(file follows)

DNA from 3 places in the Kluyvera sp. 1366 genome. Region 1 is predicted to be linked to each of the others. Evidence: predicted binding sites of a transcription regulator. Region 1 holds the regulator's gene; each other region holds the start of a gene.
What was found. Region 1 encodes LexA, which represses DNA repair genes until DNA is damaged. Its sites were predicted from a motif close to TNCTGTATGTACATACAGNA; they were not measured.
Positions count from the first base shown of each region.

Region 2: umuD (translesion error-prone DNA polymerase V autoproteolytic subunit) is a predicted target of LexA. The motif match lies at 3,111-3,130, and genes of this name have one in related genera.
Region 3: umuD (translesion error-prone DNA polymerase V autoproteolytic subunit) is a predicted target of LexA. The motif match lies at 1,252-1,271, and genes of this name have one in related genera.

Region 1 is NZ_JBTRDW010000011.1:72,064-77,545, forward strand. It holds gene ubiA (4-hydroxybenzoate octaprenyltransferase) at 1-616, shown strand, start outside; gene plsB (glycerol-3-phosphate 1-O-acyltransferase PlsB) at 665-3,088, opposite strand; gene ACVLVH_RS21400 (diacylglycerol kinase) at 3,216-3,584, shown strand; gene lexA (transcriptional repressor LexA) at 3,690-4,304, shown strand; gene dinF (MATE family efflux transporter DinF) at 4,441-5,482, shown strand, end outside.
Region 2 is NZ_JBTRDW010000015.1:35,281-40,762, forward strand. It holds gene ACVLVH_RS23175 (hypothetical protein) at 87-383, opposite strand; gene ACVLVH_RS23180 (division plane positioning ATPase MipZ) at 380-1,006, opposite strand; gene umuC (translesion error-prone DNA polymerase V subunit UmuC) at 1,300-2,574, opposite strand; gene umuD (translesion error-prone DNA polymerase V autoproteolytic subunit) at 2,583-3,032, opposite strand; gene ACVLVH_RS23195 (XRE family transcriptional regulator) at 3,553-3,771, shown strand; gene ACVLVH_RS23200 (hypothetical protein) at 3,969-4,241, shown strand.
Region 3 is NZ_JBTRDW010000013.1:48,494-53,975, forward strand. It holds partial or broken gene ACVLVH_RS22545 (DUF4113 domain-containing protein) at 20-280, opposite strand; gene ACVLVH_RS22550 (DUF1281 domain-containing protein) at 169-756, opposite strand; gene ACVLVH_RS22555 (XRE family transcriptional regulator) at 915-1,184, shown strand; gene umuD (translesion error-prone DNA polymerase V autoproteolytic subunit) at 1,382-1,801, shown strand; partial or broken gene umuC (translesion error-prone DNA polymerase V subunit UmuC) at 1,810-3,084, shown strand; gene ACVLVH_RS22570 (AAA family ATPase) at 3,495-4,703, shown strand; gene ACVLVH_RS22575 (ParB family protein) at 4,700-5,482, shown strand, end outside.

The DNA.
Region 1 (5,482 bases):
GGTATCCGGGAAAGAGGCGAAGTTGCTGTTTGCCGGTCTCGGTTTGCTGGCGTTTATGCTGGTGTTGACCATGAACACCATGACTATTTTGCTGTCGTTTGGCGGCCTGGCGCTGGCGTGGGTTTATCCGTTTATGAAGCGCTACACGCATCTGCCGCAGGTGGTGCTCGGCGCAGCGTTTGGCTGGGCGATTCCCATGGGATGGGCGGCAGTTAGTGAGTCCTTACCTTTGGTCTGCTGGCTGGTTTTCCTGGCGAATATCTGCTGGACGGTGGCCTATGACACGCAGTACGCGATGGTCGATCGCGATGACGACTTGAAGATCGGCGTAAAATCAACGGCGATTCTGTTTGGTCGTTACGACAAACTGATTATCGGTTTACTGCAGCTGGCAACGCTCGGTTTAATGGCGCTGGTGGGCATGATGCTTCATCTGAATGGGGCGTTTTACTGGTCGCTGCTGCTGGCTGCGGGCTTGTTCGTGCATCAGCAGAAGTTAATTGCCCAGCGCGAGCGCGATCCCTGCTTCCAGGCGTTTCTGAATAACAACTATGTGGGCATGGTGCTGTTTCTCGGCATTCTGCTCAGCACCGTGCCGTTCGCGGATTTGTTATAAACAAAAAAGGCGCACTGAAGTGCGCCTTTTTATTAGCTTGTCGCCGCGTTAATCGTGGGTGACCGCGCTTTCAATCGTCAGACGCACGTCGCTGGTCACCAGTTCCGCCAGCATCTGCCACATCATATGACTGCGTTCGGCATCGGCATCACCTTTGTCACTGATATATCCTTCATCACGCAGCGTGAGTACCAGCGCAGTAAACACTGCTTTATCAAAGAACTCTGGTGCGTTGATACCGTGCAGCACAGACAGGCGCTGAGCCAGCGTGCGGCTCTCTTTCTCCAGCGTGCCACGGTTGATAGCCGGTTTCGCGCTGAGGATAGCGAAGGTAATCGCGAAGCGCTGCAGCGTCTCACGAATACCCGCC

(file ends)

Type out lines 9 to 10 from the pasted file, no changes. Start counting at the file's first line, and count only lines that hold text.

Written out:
The DNA.
Region 1 (5,482 bases):